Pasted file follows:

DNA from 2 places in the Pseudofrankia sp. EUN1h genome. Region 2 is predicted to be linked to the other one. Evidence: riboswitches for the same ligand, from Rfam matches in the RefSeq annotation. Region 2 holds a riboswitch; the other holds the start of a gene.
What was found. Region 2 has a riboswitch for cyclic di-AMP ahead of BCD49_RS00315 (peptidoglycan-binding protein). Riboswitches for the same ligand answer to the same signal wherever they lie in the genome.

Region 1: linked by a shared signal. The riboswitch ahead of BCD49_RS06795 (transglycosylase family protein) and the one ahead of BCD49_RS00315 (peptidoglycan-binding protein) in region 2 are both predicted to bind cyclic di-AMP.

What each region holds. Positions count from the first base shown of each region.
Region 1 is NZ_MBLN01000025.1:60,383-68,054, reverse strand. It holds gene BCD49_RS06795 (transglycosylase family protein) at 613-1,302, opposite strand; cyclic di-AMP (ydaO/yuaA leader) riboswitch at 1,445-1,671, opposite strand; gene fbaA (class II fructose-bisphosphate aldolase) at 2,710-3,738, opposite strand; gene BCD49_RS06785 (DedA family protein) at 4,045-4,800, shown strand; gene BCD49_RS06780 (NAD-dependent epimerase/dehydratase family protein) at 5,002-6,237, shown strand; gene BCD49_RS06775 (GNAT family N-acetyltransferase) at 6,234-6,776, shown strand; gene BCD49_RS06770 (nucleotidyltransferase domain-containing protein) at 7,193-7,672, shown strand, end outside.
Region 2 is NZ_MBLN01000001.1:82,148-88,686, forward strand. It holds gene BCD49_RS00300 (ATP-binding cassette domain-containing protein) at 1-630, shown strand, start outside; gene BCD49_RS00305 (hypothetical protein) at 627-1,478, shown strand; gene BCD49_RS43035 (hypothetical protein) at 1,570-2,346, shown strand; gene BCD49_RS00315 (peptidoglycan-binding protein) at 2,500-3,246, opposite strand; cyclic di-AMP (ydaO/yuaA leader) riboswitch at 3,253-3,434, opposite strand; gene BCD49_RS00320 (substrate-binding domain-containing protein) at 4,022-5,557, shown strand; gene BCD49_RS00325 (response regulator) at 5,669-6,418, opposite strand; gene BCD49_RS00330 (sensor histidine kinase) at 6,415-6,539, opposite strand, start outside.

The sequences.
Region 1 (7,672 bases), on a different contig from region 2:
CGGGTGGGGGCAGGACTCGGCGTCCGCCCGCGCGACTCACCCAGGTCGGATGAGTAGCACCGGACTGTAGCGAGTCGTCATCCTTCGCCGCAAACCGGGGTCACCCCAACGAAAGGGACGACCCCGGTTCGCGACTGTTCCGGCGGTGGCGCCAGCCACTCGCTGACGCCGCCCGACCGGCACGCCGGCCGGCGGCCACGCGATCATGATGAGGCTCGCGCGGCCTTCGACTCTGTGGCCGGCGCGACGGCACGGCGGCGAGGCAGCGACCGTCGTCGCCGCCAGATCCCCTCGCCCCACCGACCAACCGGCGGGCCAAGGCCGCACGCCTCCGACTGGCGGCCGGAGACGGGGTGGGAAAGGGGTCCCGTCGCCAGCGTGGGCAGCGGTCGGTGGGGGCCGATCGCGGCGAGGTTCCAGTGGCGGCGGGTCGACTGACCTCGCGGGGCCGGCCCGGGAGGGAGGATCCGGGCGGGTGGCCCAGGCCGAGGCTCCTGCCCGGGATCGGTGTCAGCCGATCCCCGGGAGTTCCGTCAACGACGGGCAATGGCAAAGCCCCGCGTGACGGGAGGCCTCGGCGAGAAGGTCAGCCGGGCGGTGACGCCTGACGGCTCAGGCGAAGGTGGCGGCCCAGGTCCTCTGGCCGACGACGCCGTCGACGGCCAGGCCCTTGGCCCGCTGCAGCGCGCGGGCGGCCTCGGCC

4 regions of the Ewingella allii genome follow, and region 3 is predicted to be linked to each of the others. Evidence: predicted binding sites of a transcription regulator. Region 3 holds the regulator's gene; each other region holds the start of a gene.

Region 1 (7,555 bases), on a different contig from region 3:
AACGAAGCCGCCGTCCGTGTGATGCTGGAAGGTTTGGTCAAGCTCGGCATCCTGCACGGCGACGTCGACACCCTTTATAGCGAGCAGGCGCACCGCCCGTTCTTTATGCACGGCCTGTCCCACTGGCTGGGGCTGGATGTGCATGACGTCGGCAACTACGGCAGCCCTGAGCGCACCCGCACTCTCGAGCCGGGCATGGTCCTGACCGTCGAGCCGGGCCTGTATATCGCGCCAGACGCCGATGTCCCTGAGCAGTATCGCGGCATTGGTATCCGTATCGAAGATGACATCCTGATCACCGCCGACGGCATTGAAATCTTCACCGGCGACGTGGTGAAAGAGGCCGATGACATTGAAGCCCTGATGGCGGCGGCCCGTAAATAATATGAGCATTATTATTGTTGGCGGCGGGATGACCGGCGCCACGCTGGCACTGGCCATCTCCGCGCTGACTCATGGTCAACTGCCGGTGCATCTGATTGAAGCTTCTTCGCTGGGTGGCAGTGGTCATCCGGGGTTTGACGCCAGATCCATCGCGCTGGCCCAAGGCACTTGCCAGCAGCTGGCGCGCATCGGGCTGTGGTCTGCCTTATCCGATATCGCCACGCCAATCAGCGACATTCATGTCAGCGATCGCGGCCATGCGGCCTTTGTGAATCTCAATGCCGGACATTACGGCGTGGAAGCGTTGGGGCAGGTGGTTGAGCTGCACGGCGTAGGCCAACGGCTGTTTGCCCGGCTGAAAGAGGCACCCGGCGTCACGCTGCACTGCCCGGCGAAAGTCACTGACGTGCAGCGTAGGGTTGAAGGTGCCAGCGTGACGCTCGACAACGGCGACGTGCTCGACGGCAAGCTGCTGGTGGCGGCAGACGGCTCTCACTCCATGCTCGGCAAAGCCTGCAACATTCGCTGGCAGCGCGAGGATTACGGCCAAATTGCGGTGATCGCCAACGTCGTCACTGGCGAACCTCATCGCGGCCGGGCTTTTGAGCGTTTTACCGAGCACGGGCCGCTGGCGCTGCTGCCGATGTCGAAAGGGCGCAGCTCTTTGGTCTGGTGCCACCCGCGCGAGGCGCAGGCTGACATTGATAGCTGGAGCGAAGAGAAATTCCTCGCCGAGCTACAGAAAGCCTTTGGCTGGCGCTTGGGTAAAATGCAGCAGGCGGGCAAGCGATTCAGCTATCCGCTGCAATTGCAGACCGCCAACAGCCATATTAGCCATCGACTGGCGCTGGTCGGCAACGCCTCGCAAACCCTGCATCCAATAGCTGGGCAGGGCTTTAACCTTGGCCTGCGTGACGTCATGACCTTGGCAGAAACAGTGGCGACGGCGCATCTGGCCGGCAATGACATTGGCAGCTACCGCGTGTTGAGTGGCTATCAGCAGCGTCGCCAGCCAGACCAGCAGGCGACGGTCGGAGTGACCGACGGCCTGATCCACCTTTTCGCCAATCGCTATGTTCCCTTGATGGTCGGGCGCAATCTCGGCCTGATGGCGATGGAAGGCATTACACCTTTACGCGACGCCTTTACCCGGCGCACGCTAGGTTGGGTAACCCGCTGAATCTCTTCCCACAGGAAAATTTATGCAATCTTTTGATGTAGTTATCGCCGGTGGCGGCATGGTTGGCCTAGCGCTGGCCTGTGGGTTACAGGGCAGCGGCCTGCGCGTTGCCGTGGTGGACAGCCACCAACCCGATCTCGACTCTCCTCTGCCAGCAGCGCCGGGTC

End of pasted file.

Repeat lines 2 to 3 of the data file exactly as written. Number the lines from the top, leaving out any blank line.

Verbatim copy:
What was found. Region 2 has a riboswitch for cyclic di-AMP ahead of BCD49_RS00315 (peptidoglycan-binding protein). Riboswitches for the same ligand answer to the same signal wherever they lie in the genome.

Region 1: linked by a shared signal. The riboswitch ahead of BCD49_RS06795 (transglycosylase family protein) and the one ahead of BCD49_RS00315 (peptidoglycan-binding protein) in region 2 are both predicted to bind cyclic di-AMP.